I stayed overnight in Pinhão. The next morning, I continued my journey towards the Coã Valley. From Pinhão, the N222 runs uphill and leaves the core zone of the WHS. At the first one or two kilometres are some spots with a beautiful view of Pinhão and the surrounding vineyards (photo). A few kilometers further on, at São João de Pesquiera, I made a detour via the N222-3 to the Vale de Figueira, where the road again touches the core zone. The road is very winding, it took me almost an hour for 25 kilometres, but also because I often stopped to admire the landscape. Here the valley is narrower and the slopes are steeper. The eastern part of the Alto Douro is calm and secluded, at least it seemed so early in the morning.
All in all, I really enjoyed my visit to the Alto Douro, it's one of the best wine regions on the WH list I have visited so far. And although I still prefer non-fortified and dry wines, I think that from time to time I will go for a Port, now that I know how a good Port has to taste.
It’s not always easy to convice my wife we need to go to yet another world heritage site but I had no problems when I announced Alto Douro to her. We both love the Porto wines they produce overthere and even she thougt a day of tasting and drinking is not something you skip while being in the area.
The prettiest part of the site lies between the small towns of Pinhao and Peso da Regua, an area full of quinta’s ( the name the Potugese gave their winehouses) and known tot he locals as Cima Corgo. The town of Pinhao itself is not that special but it has some nice views over the river and surrounding hills full of vines. I your there don’t forget to visit Quinta de Bomfim and it’s exquisit selection of fine wine’s. Among others they produce widely known Ports like Dow’s and Graham’s.
We spent a while on their nice terrace overlooking the whs and had a great sunny afternoon. It even got my girl to tell me that we had finally visited a truely great Unesco monument. And that says a lot. Cheers!
Read more from Echwel here.
In 2002 I had planned to visit the nearby Coa Valley and had already arranged a tour when they informed me that a visit had become impossible because of flooding. So I limited my tour to the North-East of Portugal to the Douro Valley. There's a nauseating road that follows the Douro River. The towns there looked really rundown. And because it was winter there was not much to see of the wine too.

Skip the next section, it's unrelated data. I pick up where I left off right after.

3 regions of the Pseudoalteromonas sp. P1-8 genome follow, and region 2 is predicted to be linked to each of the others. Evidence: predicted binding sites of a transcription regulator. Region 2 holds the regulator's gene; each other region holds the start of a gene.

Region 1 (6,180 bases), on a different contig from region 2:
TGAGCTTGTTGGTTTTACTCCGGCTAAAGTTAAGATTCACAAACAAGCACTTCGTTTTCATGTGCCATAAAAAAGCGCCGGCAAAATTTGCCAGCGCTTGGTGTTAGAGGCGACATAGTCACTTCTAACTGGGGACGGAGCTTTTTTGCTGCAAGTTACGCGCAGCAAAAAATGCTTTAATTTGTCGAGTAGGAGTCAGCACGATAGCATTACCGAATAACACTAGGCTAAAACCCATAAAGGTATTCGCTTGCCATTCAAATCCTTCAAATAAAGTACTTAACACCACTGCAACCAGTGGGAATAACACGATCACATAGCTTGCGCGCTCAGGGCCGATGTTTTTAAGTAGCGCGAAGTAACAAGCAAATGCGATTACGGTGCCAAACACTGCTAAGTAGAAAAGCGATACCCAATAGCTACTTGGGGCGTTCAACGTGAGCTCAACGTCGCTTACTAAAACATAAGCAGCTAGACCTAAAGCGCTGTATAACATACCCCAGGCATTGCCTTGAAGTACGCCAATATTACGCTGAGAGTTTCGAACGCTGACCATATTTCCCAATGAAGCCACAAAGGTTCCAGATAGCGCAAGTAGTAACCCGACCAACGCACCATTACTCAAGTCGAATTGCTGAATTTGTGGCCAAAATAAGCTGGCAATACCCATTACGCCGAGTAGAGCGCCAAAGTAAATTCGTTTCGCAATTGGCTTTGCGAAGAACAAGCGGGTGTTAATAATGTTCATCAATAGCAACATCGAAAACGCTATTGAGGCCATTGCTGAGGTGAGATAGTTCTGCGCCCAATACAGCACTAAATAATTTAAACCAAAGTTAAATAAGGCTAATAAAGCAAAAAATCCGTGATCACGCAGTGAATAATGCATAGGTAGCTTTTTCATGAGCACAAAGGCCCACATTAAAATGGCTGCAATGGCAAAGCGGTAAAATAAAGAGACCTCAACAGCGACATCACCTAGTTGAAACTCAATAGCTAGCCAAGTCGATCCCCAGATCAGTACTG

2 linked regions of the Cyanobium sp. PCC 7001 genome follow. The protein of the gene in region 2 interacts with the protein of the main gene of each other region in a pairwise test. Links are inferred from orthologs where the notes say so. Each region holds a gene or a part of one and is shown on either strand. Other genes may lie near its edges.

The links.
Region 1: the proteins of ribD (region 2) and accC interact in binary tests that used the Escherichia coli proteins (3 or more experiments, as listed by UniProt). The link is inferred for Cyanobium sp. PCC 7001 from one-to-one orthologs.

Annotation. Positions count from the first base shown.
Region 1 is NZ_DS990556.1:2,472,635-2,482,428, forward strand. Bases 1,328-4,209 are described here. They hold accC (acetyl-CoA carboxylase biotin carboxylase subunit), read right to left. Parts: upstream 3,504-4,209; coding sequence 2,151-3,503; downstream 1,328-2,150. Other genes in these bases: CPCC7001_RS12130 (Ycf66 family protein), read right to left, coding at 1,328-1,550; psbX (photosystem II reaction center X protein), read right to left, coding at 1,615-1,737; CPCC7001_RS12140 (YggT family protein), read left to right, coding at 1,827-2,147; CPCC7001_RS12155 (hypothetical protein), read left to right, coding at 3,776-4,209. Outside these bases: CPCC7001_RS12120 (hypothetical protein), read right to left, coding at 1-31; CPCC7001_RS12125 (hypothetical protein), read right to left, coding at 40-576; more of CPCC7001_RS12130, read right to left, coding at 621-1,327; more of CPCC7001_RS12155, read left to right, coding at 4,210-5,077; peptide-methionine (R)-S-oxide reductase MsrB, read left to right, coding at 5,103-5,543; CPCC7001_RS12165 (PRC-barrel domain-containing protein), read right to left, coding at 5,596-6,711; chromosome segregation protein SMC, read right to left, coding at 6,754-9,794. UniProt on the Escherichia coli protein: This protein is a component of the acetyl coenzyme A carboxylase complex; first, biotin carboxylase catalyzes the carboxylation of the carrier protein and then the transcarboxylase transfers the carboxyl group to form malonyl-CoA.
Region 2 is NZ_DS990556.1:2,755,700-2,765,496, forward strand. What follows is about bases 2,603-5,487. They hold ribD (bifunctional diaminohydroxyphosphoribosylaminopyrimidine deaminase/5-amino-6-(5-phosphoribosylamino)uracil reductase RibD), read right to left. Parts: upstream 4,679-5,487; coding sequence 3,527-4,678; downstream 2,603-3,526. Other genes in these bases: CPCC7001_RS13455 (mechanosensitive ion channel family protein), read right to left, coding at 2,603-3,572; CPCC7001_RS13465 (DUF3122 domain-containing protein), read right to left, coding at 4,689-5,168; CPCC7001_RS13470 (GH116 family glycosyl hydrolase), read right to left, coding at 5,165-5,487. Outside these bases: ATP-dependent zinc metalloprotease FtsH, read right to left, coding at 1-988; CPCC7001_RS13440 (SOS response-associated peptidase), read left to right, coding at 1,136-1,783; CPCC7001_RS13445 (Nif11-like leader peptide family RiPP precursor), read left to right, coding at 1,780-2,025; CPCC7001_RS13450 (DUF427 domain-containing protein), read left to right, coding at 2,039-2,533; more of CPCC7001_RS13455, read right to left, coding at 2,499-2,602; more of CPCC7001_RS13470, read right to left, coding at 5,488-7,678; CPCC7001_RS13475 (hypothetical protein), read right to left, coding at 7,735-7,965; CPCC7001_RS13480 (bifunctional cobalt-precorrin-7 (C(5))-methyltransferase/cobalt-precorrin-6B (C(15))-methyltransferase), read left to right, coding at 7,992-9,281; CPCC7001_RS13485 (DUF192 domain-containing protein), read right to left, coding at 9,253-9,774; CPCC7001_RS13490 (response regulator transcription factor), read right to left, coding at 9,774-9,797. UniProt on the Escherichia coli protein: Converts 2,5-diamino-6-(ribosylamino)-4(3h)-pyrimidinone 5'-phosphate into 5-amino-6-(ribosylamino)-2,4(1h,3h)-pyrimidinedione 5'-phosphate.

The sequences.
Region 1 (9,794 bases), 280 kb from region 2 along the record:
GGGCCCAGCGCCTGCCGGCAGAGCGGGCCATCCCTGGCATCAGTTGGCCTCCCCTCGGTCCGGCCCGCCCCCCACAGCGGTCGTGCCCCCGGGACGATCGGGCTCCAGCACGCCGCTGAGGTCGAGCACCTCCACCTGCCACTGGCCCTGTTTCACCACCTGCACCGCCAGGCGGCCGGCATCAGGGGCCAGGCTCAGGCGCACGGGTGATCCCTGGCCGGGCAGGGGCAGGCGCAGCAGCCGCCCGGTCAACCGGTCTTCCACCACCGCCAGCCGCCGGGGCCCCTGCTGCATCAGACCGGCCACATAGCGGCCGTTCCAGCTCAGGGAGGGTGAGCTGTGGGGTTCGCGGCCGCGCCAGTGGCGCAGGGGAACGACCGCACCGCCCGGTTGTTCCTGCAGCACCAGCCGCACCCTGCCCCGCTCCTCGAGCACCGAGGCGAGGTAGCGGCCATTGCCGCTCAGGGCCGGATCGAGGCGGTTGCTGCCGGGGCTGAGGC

On my second attempt at the Coa Valley (this time successful), I once again passed the Douro Valley. The areas of these 2 WHS are nearly contiguous. This time I did not take the winding road along the Douro, but the main highway. Numerous signs point to the Douro vineyard landscape.
The landscape is very pretty at times. But it's a pity that you can only speed by. There are hardly any parking spots or lookouts along the way.
I visited this WHS in August 2014. The first glimpse and enriching experience was by car after having visited the Coa Valley. There were street signs indicating the area inscribed as a WHS and several winding roads that lead to the terraced vineyards. Plenty of grapes on the vines when I visited. Then I enjoyed the captivating views of the Alto Douro valley from the Douro itself on board a boat tour I booked from Oporto. This is definitely a more relaxing experience but I must say that visiting by car on the whole was my favourite experience of the two. To wrap up I decided to visit Graham's cellars at Vila Nova de Gaia to taste the Alto Douro produce and learn about the history of Port-making. Bliss!
I found the most relaxing way of visiting the Alto Douro was to take the train from Porto to Pocinho and back. The train runs up the valley with excellent views of the rocky gorges, the vinyards and wineries.
Portugal is a small country but its landscape changes a lot going from north to the south, changing from green to yellow during the summer. This is due to the large number of rivers in the northern region when compared with the southern one and also due to the amount of water that flows in these rivers. Douro river comes from Spain and since it touches Portugal, in a region that it is the frontier between Spain and Portugal (International Douro park), it passes along the most impressive scenery that I know for a river. However, its rapids disappear due to several dams. Fortunately, most of them permit that boats pass through. The deep valleys are amazing. When the park finishes, two Unesco's World Heritage sites appear. These are the Rockart sites of the Coa valley (an affluent of Douro river) and the Douro Wine Region. These two sites may be visited from (O)Porto, 2nd largest city in Portugal, taking a train or a boat (cruise). Douro Wine Region is the oldest marked wine region and it is the mother region of Port and Douro wines.